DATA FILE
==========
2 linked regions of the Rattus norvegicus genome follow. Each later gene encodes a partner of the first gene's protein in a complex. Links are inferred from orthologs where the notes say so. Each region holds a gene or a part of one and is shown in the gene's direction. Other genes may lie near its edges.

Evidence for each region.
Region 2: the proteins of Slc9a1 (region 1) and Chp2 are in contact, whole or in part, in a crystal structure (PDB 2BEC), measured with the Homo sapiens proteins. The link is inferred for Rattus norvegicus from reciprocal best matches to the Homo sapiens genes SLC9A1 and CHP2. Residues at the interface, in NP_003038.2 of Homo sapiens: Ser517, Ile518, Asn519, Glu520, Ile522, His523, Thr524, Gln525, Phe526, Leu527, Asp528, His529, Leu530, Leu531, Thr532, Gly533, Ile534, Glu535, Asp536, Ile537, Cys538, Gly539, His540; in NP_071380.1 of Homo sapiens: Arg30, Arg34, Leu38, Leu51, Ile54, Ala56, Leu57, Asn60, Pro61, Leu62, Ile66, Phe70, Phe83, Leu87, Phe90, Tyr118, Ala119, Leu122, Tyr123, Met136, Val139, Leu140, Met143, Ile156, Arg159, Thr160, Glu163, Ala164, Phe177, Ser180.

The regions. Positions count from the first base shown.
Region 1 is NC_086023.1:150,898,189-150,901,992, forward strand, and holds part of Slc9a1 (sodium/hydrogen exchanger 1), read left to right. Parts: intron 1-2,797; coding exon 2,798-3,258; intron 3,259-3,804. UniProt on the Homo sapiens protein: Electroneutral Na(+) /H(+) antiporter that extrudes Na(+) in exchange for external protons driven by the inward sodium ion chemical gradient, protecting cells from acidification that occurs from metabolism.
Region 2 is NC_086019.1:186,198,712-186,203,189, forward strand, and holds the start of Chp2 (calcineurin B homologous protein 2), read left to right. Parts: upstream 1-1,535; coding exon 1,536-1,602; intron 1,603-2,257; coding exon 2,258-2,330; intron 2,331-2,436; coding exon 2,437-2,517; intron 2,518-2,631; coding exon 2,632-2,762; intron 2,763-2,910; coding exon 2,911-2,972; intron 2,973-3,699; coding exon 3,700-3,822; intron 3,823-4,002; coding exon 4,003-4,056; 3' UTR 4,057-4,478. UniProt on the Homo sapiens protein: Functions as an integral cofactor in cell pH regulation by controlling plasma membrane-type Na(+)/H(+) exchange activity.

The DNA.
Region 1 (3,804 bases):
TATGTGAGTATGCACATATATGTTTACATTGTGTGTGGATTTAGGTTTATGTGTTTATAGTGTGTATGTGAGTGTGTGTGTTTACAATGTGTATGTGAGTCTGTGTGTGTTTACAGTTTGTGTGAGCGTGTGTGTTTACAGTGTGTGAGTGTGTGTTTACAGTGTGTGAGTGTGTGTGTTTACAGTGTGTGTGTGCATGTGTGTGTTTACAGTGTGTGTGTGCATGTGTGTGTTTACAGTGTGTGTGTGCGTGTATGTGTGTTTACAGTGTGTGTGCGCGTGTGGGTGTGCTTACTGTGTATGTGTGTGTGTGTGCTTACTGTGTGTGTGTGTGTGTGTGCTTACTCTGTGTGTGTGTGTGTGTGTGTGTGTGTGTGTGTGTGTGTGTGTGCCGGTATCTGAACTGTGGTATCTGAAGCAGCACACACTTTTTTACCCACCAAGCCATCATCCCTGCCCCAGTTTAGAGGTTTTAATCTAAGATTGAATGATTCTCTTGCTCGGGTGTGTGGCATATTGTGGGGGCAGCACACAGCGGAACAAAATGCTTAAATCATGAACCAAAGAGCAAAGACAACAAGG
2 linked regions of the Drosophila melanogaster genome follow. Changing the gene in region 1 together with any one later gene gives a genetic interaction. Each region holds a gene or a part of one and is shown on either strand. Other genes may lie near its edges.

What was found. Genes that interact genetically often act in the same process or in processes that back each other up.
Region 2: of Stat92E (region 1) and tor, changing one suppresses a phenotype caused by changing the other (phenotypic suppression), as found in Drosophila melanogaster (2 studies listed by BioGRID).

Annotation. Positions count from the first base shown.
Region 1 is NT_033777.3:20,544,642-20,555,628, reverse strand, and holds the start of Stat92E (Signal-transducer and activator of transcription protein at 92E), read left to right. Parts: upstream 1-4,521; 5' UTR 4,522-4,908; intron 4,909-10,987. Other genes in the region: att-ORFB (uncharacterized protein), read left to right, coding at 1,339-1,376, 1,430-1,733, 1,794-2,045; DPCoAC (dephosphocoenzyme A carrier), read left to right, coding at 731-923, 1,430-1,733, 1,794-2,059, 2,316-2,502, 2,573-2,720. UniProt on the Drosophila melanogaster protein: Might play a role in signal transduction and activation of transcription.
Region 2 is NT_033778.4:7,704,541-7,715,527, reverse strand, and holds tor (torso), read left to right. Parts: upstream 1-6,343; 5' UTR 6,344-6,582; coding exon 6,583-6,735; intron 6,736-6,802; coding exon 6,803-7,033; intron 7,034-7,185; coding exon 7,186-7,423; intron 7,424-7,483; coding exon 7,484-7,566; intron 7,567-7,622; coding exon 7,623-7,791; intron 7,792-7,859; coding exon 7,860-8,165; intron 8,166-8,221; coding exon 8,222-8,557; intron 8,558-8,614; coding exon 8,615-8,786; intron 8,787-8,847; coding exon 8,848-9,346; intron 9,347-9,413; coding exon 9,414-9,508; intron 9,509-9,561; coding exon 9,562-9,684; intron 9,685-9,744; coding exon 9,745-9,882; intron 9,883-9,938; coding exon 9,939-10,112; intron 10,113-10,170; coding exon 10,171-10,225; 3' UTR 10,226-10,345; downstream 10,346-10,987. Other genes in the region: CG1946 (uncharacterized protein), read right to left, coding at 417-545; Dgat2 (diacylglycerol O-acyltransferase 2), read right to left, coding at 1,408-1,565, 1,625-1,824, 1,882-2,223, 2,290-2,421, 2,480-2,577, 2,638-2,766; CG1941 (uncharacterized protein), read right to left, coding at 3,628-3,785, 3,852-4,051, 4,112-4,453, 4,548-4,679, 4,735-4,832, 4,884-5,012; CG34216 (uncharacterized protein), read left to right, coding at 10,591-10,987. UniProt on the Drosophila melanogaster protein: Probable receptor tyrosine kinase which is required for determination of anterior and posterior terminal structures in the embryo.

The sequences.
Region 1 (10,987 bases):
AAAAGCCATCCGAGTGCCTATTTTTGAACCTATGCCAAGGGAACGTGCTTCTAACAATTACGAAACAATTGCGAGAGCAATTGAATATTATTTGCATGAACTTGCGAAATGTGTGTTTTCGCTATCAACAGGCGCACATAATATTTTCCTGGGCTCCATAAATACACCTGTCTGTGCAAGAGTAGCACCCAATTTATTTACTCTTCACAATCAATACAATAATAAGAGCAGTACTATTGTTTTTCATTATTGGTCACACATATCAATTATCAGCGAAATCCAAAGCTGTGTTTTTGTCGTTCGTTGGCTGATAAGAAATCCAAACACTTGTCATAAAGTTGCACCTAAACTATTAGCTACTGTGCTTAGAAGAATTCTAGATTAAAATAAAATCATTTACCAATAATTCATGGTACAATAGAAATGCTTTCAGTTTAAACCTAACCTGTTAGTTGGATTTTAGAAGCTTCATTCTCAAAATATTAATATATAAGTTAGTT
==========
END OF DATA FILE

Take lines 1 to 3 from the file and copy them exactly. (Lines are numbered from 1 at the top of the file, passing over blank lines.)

2 linked regions of the Rattus norvegicus genome follow. Each later gene encodes a partner of the first gene's protein in a complex. Links are inferred from orthologs where the notes say so. Each region holds a gene or a part of one and is shown in the gene's direction. Other genes may lie near its edges.

Evidence for each region.
Region 2: the proteins of Slc9a1 (region 1) and Chp2 are in contact, whole or in part, in a crystal structure (PDB 2BEC), measured with the Homo sapiens proteins. The link is inferred for Rattus norvegicus from reciprocal best matches to the Homo sapiens genes SLC9A1 and CHP2. Residues at the interface, in NP_003038.2 of Homo sapiens: Ser517, Ile518, Asn519, Glu520, Ile522, His523, Thr524, Gln525, Phe526, Leu527, Asp528, His529, Leu530, Leu531, Thr532, Gly533, Ile534, Glu535, Asp536, Ile537, Cys538, Gly539, His540; in NP_071380.1 of Homo sapiens: Arg30, Arg34, Leu38, Leu51, Ile54, Ala56, Leu57, Asn60, Pro61, Leu62, Ile66, Phe70, Phe83, Leu87, Phe90, Tyr118, Ala119, Leu122, Tyr123, Met136, Val139, Leu140, Met143, Ile156, Arg159, Thr160, Glu163, Ala164, Phe177, Ser180.